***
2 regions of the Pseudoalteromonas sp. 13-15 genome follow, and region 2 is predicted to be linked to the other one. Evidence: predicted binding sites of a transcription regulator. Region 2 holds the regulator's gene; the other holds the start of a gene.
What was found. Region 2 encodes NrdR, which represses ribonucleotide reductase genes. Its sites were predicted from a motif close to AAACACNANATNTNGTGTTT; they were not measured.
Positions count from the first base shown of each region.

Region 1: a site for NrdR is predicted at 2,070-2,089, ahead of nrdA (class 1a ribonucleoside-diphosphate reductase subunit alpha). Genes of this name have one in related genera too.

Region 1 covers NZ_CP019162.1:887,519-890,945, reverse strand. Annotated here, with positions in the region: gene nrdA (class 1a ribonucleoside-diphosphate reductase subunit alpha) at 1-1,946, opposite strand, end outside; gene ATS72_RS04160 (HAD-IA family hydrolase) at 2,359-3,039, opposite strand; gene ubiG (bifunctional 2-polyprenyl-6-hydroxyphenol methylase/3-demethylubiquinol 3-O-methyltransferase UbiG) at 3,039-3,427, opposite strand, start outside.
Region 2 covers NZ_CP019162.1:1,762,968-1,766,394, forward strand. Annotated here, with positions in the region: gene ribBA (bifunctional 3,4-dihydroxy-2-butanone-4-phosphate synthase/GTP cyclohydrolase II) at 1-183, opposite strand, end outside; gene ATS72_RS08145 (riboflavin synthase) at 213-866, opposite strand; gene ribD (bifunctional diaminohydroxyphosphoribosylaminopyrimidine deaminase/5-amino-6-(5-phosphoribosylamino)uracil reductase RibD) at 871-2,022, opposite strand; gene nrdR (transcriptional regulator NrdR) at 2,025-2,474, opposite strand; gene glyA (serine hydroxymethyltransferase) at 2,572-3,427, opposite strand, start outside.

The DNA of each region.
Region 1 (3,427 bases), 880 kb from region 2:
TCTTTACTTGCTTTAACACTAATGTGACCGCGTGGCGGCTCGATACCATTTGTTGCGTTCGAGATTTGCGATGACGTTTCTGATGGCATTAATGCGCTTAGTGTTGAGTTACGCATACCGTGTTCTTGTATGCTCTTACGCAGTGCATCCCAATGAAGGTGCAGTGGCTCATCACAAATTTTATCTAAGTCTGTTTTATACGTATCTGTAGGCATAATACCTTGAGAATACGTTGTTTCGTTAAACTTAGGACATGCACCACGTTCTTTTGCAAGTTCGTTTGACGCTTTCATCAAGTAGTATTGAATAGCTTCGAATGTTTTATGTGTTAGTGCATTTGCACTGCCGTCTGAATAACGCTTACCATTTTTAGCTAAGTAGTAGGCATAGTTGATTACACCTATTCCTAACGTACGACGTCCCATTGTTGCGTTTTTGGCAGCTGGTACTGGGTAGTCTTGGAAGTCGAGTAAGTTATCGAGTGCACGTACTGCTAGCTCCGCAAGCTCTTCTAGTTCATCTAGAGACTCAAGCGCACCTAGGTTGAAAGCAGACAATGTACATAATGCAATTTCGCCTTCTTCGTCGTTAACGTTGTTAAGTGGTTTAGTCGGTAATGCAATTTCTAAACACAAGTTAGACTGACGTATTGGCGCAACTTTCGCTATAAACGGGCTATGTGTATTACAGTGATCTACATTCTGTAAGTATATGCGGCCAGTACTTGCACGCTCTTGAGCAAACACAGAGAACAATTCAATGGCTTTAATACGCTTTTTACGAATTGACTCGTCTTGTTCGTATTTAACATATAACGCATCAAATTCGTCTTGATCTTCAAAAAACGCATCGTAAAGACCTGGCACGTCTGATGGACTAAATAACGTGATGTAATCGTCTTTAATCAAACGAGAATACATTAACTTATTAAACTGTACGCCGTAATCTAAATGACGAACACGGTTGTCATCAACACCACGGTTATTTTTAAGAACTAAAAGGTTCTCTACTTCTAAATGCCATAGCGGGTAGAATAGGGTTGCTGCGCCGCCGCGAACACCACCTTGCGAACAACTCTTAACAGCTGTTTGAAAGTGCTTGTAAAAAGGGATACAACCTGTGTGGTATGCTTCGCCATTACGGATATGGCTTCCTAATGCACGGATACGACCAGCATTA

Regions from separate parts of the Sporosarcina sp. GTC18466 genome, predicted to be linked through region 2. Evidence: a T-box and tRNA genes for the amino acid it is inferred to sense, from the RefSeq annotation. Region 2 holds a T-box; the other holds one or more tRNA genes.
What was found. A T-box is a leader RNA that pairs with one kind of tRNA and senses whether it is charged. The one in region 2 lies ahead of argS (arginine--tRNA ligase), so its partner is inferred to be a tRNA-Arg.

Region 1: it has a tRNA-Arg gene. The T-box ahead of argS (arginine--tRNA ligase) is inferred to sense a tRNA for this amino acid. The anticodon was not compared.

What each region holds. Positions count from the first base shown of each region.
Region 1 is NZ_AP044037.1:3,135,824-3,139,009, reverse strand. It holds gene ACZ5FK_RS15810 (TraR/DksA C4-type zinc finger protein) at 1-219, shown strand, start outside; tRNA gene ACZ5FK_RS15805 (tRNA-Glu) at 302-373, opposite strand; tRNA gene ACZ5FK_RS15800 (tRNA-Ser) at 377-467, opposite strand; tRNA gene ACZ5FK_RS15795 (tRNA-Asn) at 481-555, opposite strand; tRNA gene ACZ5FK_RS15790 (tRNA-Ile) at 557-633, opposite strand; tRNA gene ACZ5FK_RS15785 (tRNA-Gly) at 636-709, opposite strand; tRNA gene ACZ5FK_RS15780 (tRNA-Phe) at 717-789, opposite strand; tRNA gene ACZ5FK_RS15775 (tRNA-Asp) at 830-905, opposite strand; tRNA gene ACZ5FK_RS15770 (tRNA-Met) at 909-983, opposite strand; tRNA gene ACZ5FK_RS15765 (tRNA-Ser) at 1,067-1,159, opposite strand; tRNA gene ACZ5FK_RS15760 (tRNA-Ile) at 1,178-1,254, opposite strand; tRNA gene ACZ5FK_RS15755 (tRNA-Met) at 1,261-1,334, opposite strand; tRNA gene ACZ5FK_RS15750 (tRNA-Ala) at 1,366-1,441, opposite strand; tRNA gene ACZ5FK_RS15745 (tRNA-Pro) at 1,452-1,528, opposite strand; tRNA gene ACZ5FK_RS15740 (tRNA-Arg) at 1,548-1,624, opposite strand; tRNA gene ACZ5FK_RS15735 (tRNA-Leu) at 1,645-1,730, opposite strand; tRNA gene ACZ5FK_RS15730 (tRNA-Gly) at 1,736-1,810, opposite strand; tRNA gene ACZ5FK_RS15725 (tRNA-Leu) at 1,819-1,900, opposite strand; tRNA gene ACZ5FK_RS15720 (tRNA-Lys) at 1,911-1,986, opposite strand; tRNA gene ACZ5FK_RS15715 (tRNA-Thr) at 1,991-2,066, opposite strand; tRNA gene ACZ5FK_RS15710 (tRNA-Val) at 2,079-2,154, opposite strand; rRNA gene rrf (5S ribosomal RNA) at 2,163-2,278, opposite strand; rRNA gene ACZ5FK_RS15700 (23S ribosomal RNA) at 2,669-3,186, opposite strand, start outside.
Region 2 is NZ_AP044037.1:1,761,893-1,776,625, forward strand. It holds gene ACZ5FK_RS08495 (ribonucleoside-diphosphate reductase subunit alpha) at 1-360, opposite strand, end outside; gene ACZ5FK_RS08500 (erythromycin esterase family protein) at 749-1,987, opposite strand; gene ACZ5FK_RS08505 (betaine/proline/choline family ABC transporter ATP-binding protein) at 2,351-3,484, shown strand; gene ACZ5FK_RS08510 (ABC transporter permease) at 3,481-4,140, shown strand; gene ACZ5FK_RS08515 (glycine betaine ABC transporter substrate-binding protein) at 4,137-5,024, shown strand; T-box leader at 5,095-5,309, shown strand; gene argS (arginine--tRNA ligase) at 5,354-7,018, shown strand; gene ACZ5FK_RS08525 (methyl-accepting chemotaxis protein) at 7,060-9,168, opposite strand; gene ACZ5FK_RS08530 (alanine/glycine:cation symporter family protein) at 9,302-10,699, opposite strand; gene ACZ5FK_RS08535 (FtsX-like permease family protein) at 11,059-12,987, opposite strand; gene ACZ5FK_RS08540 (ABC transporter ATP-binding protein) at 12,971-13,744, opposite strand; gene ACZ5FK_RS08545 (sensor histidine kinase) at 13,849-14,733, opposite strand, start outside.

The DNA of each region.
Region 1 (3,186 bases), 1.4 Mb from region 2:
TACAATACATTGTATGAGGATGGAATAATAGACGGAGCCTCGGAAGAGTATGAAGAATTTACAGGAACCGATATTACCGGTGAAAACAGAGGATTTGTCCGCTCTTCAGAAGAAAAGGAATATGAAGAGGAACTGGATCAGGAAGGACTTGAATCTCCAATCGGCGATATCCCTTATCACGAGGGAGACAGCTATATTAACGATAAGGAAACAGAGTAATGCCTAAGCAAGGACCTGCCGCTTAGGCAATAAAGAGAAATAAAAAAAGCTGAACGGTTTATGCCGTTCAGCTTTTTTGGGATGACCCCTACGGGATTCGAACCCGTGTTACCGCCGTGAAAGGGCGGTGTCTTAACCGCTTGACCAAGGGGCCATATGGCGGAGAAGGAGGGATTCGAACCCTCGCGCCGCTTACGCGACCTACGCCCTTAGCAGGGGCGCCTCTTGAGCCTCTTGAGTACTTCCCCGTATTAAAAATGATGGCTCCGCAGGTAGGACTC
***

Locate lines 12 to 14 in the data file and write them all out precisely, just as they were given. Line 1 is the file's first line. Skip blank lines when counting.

Region 1: it has a tRNA-Arg gene. The T-box ahead of argS (arginine--tRNA ligase) is inferred to sense a tRNA for this amino acid. The anticodon was not compared.

What each region holds. Positions count from the first base shown of each region.
Region 1 is NZ_AP044037.1:3,135,824-3,139,009, reverse strand. It holds gene ACZ5FK_RS15810 (TraR/DksA C4-type zinc finger protein) at 1-219, shown strand, start outside; tRNA gene ACZ5FK_RS15805 (tRNA-Glu) at 302-373, opposite strand; tRNA gene ACZ5FK_RS15800 (tRNA-Ser) at 377-467, opposite strand; tRNA gene ACZ5FK_RS15795 (tRNA-Asn) at 481-555, opposite strand; tRNA gene ACZ5FK_RS15790 (tRNA-Ile) at 557-633, opposite strand; tRNA gene ACZ5FK_RS15785 (tRNA-Gly) at 636-709, opposite strand; tRNA gene ACZ5FK_RS15780 (tRNA-Phe) at 717-789, opposite strand; tRNA gene ACZ5FK_RS15775 (tRNA-Asp) at 830-905, opposite strand; tRNA gene ACZ5FK_RS15770 (tRNA-Met) at 909-983, opposite strand; tRNA gene ACZ5FK_RS15765 (tRNA-Ser) at 1,067-1,159, opposite strand; tRNA gene ACZ5FK_RS15760 (tRNA-Ile) at 1,178-1,254, opposite strand; tRNA gene ACZ5FK_RS15755 (tRNA-Met) at 1,261-1,334, opposite strand; tRNA gene ACZ5FK_RS15750 (tRNA-Ala) at 1,366-1,441, opposite strand; tRNA gene ACZ5FK_RS15745 (tRNA-Pro) at 1,452-1,528, opposite strand; tRNA gene ACZ5FK_RS15740 (tRNA-Arg) at 1,548-1,624, opposite strand; tRNA gene ACZ5FK_RS15735 (tRNA-Leu) at 1,645-1,730, opposite strand; tRNA gene ACZ5FK_RS15730 (tRNA-Gly) at 1,736-1,810, opposite strand; tRNA gene ACZ5FK_RS15725 (tRNA-Leu) at 1,819-1,900, opposite strand; tRNA gene ACZ5FK_RS15720 (tRNA-Lys) at 1,911-1,986, opposite strand; tRNA gene ACZ5FK_RS15715 (tRNA-Thr) at 1,991-2,066, opposite strand; tRNA gene ACZ5FK_RS15710 (tRNA-Val) at 2,079-2,154, opposite strand; rRNA gene rrf (5S ribosomal RNA) at 2,163-2,278, opposite strand; rRNA gene ACZ5FK_RS15700 (23S ribosomal RNA) at 2,669-3,186, opposite strand, start outside.